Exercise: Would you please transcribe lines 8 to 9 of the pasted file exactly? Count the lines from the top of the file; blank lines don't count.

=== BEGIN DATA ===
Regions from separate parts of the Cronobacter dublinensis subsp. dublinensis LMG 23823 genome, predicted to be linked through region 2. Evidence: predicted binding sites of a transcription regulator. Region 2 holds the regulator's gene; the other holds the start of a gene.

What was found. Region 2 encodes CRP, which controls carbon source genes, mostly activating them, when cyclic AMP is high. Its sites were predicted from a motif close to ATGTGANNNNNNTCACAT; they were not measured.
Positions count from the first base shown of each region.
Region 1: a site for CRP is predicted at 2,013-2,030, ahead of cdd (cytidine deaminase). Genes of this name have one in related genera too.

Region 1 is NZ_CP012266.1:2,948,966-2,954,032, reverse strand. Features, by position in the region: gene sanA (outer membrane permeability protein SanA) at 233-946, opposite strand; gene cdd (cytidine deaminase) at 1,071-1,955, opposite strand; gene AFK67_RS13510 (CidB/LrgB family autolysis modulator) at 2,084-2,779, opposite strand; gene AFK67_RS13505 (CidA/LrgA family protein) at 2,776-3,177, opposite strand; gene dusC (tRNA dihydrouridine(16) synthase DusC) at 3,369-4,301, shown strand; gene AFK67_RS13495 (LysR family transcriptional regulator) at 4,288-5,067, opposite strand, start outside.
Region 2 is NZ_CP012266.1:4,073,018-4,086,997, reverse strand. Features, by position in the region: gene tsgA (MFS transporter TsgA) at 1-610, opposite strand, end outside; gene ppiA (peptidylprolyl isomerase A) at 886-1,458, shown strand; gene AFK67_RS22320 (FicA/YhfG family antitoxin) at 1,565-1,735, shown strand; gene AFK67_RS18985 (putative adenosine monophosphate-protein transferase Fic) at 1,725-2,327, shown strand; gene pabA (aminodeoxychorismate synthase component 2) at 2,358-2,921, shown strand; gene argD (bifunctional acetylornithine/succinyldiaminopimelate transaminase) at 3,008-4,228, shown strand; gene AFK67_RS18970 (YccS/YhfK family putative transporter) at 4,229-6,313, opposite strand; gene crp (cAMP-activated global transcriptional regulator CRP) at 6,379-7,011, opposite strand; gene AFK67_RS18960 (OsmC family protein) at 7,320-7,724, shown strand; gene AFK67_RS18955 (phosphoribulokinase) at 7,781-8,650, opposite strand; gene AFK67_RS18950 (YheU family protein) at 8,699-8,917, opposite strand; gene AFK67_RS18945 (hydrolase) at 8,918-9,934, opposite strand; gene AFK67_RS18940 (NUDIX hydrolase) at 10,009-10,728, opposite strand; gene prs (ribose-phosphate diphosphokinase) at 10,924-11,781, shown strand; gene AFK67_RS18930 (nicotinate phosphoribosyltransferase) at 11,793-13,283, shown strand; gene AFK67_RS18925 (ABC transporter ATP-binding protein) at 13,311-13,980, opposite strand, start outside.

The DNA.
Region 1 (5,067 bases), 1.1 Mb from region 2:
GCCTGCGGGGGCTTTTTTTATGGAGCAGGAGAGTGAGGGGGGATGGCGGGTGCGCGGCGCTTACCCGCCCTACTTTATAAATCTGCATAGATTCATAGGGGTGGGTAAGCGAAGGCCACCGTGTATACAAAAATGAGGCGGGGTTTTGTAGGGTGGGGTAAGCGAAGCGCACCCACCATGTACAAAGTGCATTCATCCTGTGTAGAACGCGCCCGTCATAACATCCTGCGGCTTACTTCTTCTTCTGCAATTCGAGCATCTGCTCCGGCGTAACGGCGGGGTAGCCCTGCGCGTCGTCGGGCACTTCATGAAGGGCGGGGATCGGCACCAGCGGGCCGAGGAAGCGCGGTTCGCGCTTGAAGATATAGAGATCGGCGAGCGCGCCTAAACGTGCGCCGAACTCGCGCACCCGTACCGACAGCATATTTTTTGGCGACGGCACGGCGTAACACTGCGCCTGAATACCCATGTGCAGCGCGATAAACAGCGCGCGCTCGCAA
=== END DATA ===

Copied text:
Region 1 (5,067 bases), 1.1 Mb from region 2:
GCCTGCGGGGGCTTTTTTTATGGAGCAGGAGAGTGAGGGGGGATGGCGGGTGCGCGGCGCTTACCCGCCCTACTTTATAAATCTGCATAGATTCATAGGGGTGGGTAAGCGAAGGCCACCGTGTATACAAAAATGAGGCGGGGTTTTGTAGGGTGGGGTAAGCGAAGCGCACCCACCATGTACAAAGTGCATTCATCCTGTGTAGAACGCGCCCGTCATAACATCCTGCGGCTTACTTCTTCTTCTGCAATTCGAGCATCTGCTCCGGCGTAACGGCGGGGTAGCCCTGCGCGTCGTCGGGCACTTCATGAAGGGCGGGGATCGGCACCAGCGGGCCGAGGAAGCGCGGTTCGCGCTTGAAGATATAGAGATCGGCGAGCGCGCCTAAACGTGCGCCGAACTCGCGCACCCGTACCGACAGCATATTTTTTGGCGACGGCACGGCGTAACACTGCGCCTGAATACCCATGTGCAGCGCGATAAACAGCGCGCGCTCGCAA